BRUCE BROOKS BACK?
How did I miss this?
Way back in February, Candlewick published a book called PICK-UP GAME : A FULL DAY OF FULL COURT. Edited by Marc Aronson and and Charles R. Smith, Jr. the book contains a series of linked stories set on a New York City basketball court. Some of the literary stars who wrote these stories include Ally Sheedy (just kidding)...Walter Dean Myers, Joseph Bruchac, Robert Lipsyte, and Rita Williams-Garcia. But the reason I'm now itching to read PICK-UP GAME is because one of the included authors is Bruce Brooks. It's been a long time since we've read any of his fiction, and I've been hoping he'd make a comeback. Brooks burst into the field of children's books in 1984 with THE MOVES MAKE THE MAN, a Newbery Honor, and two years later returned with MIDNIGHT HOUR ENCORES, a novel totally unlike MOVES, but just as brilliant in style and execution. He received another Newbery Honor for WHAT HEARTS (1992) but over the next decade produced books that seemed below his abilities (the self-indulgent "Wolfbay Wings" series, the picture book text EACH A PIECE (it had to be a work-for-hire job. Had to be) and some rather thin (in quality and content) middle-grade novels -- though I'm a huge fan of the under-appreciated ASYLUM FOR NIGHTFACE. It's been nearly a decade since he's published a book, so learning that he has a short story in PICK-UP GAME is a real source of celebration for me. Let's hope he's soon back with another of his brilliant novels!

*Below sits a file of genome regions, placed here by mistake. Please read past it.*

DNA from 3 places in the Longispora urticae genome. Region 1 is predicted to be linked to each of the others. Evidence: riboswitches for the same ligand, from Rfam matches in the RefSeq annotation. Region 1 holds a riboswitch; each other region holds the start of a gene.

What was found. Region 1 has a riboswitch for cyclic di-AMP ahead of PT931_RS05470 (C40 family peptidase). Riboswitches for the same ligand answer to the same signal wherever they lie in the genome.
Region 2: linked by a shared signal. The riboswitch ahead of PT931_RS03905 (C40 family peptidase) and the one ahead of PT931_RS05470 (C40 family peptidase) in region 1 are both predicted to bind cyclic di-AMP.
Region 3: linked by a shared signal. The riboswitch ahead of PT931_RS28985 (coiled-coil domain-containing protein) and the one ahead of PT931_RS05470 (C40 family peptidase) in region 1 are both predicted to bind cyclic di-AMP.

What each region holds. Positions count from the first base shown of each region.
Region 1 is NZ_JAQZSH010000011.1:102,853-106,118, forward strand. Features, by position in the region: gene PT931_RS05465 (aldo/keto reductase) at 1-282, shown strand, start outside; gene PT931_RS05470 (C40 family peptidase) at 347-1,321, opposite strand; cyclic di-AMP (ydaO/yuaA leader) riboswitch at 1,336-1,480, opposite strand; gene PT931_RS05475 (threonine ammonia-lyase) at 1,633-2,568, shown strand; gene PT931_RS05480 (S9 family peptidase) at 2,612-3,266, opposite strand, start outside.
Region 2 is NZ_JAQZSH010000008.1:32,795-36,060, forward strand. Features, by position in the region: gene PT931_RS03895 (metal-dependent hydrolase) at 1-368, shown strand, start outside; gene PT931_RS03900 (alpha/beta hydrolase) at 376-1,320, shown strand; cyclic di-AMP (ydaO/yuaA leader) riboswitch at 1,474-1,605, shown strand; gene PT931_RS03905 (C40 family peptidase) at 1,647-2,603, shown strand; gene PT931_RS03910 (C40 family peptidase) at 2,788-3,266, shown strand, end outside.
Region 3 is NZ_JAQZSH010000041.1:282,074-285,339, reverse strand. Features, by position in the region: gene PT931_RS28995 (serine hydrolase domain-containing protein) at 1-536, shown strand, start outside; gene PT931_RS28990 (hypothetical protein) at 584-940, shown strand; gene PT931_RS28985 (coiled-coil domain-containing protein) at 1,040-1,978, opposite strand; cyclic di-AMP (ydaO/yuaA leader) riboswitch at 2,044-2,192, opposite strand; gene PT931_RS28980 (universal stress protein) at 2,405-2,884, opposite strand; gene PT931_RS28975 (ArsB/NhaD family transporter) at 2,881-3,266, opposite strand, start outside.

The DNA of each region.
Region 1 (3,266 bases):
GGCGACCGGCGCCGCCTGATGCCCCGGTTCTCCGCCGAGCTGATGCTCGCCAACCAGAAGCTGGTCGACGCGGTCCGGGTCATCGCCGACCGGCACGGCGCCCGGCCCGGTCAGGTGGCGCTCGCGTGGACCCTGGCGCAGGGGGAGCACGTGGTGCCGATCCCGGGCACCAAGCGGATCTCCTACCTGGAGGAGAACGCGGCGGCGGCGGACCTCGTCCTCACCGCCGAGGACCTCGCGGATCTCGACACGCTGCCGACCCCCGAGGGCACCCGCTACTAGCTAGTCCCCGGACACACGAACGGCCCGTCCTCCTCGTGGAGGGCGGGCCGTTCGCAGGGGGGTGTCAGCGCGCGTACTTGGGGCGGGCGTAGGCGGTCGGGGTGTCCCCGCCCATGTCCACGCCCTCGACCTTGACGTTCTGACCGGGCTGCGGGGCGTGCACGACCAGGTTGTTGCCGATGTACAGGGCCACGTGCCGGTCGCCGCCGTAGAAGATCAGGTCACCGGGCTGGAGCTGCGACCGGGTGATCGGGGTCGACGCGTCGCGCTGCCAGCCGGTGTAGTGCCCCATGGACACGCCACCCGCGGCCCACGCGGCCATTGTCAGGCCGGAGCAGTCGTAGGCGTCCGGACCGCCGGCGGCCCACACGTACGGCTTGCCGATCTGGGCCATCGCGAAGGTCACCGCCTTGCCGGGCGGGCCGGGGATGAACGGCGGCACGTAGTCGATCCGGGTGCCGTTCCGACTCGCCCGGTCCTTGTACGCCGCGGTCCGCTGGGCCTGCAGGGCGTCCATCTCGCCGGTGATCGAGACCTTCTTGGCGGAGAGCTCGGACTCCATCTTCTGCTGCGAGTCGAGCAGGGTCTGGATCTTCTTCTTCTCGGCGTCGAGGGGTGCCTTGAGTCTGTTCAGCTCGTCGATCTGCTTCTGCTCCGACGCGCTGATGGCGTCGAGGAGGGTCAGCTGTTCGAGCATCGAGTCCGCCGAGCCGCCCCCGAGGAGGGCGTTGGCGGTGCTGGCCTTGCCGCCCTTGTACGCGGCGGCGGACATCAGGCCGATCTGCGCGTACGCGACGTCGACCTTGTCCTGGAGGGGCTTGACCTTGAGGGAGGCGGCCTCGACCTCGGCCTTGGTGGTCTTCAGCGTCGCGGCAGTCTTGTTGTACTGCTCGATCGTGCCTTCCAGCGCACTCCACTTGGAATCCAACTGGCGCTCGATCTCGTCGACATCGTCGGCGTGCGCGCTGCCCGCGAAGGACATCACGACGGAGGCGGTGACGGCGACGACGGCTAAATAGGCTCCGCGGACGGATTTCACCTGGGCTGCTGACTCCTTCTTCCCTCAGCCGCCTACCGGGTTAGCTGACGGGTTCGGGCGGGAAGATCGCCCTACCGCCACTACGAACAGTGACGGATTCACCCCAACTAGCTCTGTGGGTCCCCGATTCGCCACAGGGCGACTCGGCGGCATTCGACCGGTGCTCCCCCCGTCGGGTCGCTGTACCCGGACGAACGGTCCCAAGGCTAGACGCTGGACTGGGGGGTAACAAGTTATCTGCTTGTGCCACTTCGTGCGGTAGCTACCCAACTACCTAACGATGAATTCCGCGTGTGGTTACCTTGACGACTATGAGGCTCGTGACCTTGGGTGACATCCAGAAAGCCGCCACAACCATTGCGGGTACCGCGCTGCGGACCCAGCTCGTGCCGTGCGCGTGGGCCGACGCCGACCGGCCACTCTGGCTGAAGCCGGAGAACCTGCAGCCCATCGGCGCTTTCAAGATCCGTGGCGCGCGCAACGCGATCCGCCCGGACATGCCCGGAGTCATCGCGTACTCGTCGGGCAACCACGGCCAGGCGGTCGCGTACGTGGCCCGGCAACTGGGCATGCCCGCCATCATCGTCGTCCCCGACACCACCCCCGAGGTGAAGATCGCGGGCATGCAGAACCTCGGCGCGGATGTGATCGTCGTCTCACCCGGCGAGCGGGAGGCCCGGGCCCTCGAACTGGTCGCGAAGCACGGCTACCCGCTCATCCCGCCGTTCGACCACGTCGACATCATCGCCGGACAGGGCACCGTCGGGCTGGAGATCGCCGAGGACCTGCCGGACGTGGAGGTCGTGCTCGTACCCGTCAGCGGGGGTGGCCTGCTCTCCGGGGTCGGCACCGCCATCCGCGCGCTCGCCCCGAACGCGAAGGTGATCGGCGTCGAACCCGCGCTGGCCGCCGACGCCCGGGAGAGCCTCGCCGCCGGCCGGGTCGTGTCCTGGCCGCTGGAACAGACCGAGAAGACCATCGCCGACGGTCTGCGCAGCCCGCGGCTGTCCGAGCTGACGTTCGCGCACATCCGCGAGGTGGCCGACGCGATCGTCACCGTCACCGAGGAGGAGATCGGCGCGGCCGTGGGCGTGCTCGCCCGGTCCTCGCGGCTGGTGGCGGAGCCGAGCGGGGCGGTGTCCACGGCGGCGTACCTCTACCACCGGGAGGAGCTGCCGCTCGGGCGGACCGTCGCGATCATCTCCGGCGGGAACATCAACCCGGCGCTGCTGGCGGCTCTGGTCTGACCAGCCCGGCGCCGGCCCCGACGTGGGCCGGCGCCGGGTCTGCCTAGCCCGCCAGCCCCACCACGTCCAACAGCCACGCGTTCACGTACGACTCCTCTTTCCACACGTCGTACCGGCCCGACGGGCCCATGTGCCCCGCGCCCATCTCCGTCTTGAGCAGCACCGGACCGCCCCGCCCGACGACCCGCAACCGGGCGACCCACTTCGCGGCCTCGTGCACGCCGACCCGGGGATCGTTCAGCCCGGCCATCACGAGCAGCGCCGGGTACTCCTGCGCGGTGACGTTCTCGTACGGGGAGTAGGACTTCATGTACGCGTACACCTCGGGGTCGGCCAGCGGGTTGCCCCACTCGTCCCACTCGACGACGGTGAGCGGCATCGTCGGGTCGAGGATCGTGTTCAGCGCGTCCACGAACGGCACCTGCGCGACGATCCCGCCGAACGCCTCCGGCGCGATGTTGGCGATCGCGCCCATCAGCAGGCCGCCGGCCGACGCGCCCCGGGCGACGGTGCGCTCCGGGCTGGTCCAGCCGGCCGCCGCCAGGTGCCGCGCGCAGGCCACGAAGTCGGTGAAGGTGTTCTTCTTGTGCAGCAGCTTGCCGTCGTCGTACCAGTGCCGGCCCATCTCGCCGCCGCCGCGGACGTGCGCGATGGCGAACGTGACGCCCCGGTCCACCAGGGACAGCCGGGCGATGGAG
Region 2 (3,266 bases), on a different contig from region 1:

SOMETHING I'VE NEVER SEEN BEFORE
By now everyone knows about the "printers key" that appears on the copyright page of most books. Here's how I described it in one of my earliest blog entries:
Nowadays it's fairly easy to identify most first edition books, as the majority of publishers utilize a "printers key" on the copyright page.
The printers key is a sequence of numbers that indicate the current printing of that particular volume. Some publishers use ascending numbers (1 2 3 4 5 6 7 8 9 10), some use a run of descending numbers (10 9 8 7 6 5 4 3 2 1) and others use a line of alternating numbers (2 4 6 8 10 9 7 5 3 1.) In all these cases, the presence of the number "1" indicates a book is a first printing. When the book moves into a second printing, the "1" is lopped off and "2" will be the lowest number in the line.
Here are some examples:
This ascending sequence of numbers
3 4 5 6 7 8 9 10
indicates the book is a third printing, as that's the lowest number present.
This descending sequence
10 9 8 7 6 5 4
tells us the book is in its fourth printing.
And in this alternating sequence:
6 8 10 9 7 5
the absence of the numbers 1 through 4 shows us this is a fifth printing.
These numbering systems are fairly standard, but by no means universal. In the past, each publisher often had its own distinctive method of indicating printings, so it's important to check with a reference volume on book collecting to learn how each publisher designates its printings.